The discussion has been whether HHS, in response to some of the comments it has received, would do away with the significant risk of harm standard and require covered entities to give notice any time there was a breach of unsecure PHI.

HIPAA Enforcement

ANDERSON: Do you anticipate a ramping up of enforcement efforts in 2011 as state attorney's general get training on how to file civil suits for HIPAA violations as now enabled under the HITECH Act, and as the federal HIPAA compliance audit program begins?

ROE: I guess I have real questions as to how significant an increase there would be in enforcement activities, when I consider the economics that are required for enforcement, particularly at the state level. Ever since HITECH was adopted, there has been discussion in the legal community and among others in the policy community as to whether state attorneys general would pursue actions under HIPAA. Part of the calculation is whether it makes economic sense, and I think the same economic question needs to be raised when you think about it at the federal level. Taking into account the passage of health reform and all that HHS has on its plate to implement reform, as well as to implement HITECH, you just have to really wonder whether there are enough dollars and enough people to see a notable increase in enforcement activity.

HIPAA Audits

ANDERSON: So do you think the HIPAA compliance audit program, will begin in 2011? It was originally slated to begin in 2010.

ROE: I don't know. There really hasn't been much discussion of it, and I think probably the current focus would be on bringing to conclusion the final rule modifying the HIPAA privacy, security and enforcement rules. And if that rule-making activity does not include the final breach notification rule, then bringing that rule-making activity to a conclusion ... would be next. I would anticipate seeing movement on those two fronts before you see OCR picking up something new.

ANDERSON: So should healthcare organizations be taking steps to prepare for potential HIPAA compliance audits, or would their time be better spent on just general breach prevention efforts?

ROE: I wouldn't advise dismissing preparation for compliance audits. Regardless of whether the audits begin this year or at some point in the future, those audits can be a tool by which an organization can see how it is positioned in terms of complying with both the HIPAA privacy and the security rules, and I would encourage organizations to think about it from not only, do I satisfy the law, but consider: What do I need to do to be making my patients and my enrollees, my customers feel comfortable that I run a ship that will keep their information secure?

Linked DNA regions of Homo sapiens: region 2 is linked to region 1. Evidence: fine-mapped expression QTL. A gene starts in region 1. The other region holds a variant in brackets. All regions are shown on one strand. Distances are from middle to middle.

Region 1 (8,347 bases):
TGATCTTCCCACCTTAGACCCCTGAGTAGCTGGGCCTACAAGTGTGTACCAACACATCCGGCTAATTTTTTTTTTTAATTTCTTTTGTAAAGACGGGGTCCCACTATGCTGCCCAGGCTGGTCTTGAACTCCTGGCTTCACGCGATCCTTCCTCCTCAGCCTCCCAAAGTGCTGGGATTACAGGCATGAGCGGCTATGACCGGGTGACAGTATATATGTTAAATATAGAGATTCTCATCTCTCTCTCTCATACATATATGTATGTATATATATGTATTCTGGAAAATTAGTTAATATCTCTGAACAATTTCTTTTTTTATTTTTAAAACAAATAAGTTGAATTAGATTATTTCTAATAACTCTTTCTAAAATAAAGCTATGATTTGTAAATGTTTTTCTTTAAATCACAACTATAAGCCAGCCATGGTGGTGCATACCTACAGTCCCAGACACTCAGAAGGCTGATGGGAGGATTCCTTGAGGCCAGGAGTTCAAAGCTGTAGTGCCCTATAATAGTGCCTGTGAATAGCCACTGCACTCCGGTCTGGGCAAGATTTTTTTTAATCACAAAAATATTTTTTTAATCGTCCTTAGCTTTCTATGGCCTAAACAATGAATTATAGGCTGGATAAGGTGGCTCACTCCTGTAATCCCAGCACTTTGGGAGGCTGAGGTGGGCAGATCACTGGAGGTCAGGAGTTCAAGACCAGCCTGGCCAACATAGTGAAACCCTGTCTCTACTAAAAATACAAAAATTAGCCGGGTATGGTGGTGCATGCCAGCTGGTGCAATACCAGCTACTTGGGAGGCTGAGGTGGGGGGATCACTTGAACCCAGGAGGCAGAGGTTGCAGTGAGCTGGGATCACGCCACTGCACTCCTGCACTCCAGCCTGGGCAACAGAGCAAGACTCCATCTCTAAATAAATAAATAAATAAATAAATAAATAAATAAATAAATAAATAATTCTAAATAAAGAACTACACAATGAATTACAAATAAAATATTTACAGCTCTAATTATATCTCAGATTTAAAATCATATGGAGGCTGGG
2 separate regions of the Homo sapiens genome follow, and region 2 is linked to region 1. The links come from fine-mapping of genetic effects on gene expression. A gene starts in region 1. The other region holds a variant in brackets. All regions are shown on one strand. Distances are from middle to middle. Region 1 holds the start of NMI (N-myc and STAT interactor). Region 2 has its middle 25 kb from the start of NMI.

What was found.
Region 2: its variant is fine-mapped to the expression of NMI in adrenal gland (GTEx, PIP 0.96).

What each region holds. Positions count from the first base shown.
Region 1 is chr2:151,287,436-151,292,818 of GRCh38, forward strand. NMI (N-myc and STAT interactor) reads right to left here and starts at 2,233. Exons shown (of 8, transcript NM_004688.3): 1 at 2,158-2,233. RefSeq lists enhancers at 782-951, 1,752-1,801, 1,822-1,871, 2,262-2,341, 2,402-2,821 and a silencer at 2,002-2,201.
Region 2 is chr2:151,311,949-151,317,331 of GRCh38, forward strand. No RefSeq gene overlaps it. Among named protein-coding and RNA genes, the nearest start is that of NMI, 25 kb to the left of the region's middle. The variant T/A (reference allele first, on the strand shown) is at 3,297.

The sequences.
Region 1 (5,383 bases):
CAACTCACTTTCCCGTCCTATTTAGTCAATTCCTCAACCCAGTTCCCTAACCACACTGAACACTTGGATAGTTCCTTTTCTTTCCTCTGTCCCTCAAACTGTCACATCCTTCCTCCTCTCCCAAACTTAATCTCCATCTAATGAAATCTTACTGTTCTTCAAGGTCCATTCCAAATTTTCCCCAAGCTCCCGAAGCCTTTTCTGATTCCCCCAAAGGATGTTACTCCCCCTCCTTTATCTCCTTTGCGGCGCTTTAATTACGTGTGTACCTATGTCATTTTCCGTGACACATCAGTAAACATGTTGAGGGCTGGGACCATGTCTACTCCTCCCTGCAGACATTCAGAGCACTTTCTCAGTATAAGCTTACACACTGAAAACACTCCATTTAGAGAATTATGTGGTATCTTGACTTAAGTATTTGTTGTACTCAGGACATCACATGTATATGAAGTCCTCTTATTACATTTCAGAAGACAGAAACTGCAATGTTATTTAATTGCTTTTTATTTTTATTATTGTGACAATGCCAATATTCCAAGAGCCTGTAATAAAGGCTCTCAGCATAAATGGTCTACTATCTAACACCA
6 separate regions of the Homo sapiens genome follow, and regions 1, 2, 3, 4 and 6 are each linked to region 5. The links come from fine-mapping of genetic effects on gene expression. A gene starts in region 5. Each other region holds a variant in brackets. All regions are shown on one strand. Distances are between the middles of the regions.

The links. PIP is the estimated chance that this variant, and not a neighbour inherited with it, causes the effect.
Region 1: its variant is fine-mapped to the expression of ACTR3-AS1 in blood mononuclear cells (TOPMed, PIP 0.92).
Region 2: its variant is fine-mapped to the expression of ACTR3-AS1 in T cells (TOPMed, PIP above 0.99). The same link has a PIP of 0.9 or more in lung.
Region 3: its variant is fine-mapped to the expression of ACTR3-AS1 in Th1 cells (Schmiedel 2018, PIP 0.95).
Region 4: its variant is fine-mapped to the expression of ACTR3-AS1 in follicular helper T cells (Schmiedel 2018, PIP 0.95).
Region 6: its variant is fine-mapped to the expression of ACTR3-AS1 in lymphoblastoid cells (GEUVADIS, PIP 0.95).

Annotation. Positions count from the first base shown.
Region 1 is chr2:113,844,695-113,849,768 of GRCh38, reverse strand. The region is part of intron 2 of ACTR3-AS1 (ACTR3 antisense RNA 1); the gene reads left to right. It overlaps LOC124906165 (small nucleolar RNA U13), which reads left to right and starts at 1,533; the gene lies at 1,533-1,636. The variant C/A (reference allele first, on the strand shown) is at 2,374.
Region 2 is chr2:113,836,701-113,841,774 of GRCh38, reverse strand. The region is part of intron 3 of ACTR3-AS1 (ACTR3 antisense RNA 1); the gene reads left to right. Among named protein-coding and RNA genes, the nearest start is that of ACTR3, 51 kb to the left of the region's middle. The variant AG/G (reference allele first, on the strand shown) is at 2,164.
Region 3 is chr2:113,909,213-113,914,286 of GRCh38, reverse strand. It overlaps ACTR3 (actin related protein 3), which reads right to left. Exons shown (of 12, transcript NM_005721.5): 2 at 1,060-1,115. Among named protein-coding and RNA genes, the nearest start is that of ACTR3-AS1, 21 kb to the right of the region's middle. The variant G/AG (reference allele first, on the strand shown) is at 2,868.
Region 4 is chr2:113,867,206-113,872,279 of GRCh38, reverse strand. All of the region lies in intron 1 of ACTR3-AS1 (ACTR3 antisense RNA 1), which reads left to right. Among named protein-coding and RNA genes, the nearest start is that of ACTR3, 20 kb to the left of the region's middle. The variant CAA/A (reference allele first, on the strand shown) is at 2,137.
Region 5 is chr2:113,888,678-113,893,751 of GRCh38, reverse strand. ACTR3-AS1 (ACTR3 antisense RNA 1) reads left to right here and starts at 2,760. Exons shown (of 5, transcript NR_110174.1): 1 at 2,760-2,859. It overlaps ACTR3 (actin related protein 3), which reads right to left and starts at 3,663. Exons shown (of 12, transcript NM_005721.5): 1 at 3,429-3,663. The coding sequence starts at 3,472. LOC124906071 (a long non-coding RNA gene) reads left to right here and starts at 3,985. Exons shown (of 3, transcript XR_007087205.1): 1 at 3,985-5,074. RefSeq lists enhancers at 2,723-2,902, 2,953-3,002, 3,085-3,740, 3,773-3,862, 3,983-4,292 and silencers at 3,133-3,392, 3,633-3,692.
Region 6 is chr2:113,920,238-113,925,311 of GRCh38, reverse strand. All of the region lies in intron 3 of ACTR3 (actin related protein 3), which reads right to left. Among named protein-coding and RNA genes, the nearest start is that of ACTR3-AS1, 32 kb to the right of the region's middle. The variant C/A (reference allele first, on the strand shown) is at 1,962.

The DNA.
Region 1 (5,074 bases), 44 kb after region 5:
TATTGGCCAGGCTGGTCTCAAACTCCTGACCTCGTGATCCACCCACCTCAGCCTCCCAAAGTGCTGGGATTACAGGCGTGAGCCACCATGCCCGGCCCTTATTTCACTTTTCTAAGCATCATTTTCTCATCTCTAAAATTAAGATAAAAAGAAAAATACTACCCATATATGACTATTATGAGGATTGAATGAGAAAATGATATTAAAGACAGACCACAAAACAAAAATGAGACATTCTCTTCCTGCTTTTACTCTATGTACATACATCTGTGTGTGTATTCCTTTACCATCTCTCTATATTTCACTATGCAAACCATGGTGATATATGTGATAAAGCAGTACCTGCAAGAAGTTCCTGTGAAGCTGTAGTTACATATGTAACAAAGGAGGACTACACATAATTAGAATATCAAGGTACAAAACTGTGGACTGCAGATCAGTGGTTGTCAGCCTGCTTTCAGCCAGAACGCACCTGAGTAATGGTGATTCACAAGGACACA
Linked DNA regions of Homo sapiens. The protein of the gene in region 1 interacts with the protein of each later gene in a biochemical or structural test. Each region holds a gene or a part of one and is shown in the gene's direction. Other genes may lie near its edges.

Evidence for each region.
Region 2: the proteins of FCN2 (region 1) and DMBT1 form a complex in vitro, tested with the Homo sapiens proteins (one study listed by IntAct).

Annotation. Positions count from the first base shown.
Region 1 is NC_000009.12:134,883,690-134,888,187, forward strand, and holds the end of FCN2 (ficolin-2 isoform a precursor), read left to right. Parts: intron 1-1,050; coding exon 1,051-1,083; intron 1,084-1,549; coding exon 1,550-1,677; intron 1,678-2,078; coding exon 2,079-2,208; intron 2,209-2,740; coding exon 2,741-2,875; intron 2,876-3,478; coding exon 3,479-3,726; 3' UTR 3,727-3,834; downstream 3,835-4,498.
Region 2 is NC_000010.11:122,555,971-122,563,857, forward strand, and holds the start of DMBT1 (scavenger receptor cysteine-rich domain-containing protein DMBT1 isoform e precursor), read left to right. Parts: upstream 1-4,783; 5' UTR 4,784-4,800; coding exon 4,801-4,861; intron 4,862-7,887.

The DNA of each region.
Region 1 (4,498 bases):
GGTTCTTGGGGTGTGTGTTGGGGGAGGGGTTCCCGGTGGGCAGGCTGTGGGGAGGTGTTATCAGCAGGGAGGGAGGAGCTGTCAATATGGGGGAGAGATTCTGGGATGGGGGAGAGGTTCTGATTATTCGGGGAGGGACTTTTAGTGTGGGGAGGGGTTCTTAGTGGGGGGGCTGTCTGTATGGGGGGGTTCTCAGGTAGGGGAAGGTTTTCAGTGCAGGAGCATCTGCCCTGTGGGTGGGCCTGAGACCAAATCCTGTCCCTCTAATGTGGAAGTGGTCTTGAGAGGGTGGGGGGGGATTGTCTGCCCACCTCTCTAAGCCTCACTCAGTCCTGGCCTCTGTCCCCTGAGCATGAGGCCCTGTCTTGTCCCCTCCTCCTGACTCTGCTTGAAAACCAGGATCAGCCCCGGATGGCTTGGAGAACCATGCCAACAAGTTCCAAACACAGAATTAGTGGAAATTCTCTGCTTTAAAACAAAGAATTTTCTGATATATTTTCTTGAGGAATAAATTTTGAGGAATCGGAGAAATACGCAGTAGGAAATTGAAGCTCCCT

... So if hospitals and other providers that are seeking to qualify for HITECH electronic health record incentives really are interested in getting a return on the investment as well as qualifying for those incentives, those organizations should be looking at their privacy and security efforts as part of that effort so that they not only get the dollars from the government in the form of incentives, but they also increase the confidence of their personnel and increase the confidence of their patients that collecting their information electronically and sharing their information electronically is a good thing for those individuals as well as the healthcare system as a whole. So all of these pieces are sort of interwoven, and that is how I would encourage covered entities to be thinking about those pieces, not as just disparate items of compliance, but how they all work together to accomplish larger goals of making our healthcare system more effective and more efficient.

Breach Prevention

ANDERSON: Any other final advice on what should be the top investment priorities for security in the year ahead?

ROE: I would encourage covered entities to not only be looking at technology as a means of securing health information, but also looking at the human factor. If you follow the healthcare information breach reporting list on the OCR website, and you look at the details of the reports that have been submitted by covered entities that have experienced a breach, a common thing comes through: So many of the instances really relate to human behavior -- the losses of laptops and the mismanagement of technology so that it's not maintained in such a way that it won't be stolen. It really offers a way for organizations to potentially prevent breaches by focusing on ensuring that their personnel are effectively trained and have guidance and direction as to how to be using health information in a way and how to be maintaining health information in a way, and how to be handling PDAs and laptops and discs and back-up tapes in a way that doesn't put enrollees' and patients' protected health information at risk.

I think there is real opportunity if organizations spend the time to enhance their breach prevention efforts by looking at how they can better equip their personnel and manage the exposure that comes from their personnel's use and disclosure of PHI.


About the Author

Howard Anderson

Howard Anderson

News Editor, ISMG

Anderson is news editor of Information Security Media Group and was founding editor of HealthcareInfoSecurity and DataBreachToday. He has more than 40 years of journalism experience, with a focus on healthcare information technology issues. Before launching HealthcareInfoSecurity, he served as founding editor of Health Data Management magazine, where he worked for 17 years, and he served in leadership roles at several other healthcare magazines and newspapers.